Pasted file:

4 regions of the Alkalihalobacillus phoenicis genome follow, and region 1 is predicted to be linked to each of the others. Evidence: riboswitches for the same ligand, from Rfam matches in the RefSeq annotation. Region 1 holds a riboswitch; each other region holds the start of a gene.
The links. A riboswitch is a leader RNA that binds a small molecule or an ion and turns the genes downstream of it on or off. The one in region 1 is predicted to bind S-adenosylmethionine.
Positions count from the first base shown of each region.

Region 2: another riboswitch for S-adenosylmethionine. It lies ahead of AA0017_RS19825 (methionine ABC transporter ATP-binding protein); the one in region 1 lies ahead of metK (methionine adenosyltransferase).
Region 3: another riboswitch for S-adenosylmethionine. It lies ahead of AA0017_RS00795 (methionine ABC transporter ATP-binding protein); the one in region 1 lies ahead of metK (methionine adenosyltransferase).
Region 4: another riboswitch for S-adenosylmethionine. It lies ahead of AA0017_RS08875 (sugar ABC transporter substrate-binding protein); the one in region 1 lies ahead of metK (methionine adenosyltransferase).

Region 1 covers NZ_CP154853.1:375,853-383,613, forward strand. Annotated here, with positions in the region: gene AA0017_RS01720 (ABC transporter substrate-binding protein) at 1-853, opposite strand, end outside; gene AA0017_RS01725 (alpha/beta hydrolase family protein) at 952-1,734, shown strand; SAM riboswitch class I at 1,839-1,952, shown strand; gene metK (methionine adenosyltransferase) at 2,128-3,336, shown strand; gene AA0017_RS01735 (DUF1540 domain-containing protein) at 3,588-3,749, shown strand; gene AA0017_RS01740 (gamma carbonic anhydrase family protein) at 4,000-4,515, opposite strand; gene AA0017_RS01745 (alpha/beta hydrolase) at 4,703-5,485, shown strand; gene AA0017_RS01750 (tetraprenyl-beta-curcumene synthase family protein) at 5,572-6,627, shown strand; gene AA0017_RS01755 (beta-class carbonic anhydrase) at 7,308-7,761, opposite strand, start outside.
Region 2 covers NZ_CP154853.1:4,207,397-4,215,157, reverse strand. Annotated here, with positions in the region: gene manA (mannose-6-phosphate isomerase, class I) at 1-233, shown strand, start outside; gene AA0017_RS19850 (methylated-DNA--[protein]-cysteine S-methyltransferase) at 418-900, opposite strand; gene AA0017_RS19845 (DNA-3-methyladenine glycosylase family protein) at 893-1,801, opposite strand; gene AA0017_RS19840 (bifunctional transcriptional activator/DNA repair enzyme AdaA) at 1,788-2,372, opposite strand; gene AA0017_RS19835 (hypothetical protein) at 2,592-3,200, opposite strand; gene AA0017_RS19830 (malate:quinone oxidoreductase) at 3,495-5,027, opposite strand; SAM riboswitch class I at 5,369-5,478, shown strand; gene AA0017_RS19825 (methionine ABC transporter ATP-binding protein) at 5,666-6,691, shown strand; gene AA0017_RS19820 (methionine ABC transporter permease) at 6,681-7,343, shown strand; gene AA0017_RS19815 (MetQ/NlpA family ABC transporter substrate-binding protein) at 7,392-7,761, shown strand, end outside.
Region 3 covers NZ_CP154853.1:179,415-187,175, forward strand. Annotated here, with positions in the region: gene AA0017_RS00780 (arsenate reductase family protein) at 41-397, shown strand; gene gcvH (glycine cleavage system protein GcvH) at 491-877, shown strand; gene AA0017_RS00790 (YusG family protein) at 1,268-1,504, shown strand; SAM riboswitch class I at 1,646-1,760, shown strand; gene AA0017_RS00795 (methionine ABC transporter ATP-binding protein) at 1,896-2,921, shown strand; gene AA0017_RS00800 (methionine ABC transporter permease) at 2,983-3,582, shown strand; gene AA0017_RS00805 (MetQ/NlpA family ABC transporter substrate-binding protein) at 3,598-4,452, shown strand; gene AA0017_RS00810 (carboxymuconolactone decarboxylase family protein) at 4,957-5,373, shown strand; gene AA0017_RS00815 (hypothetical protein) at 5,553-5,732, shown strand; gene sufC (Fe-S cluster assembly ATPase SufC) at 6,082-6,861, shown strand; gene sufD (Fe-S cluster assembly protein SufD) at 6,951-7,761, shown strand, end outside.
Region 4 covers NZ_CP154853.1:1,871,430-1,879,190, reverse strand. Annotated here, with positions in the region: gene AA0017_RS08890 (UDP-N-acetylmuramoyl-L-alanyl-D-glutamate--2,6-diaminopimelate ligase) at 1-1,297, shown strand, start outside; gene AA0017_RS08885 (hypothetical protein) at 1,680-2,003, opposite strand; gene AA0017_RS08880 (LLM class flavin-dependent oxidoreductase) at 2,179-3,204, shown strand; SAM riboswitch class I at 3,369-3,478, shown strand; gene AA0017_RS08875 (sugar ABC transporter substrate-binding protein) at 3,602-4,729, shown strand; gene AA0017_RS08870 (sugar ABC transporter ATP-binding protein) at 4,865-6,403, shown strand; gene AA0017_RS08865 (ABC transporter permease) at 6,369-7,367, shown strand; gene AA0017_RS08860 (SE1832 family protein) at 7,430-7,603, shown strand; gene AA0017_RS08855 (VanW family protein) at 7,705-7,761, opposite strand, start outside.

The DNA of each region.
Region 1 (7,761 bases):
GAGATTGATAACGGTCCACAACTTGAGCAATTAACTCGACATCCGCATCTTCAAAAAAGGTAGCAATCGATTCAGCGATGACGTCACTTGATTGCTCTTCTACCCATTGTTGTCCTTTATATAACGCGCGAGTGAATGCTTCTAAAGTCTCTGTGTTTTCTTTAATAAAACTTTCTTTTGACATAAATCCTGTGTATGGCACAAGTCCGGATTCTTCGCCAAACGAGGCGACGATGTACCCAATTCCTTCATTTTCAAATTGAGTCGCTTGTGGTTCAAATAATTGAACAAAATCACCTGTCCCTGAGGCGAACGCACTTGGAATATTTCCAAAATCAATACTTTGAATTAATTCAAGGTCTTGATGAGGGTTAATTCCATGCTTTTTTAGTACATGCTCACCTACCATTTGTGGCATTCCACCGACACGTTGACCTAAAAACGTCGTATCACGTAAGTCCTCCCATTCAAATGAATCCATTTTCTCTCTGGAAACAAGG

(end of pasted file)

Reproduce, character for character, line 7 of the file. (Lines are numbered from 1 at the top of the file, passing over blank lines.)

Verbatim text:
Region 1 covers NZ_CP154853.1:375,853-383,613, forward strand. Annotated here, with positions in the region: gene AA0017_RS01720 (ABC transporter substrate-binding protein) at 1-853, opposite strand, end outside; gene AA0017_RS01725 (alpha/beta hydrolase family protein) at 952-1,734, shown strand; SAM riboswitch class I at 1,839-1,952, shown strand; gene metK (methionine adenosyltransferase) at 2,128-3,336, shown strand; gene AA0017_RS01735 (DUF1540 domain-containing protein) at 3,588-3,749, shown strand; gene AA0017_RS01740 (gamma carbonic anhydrase family protein) at 4,000-4,515, opposite strand; gene AA0017_RS01745 (alpha/beta hydrolase) at 4,703-5,485, shown strand; gene AA0017_RS01750 (tetraprenyl-beta-curcumene synthase family protein) at 5,572-6,627, shown strand; gene AA0017_RS01755 (beta-class carbonic anhydrase) at 7,308-7,761, opposite strand, start outside.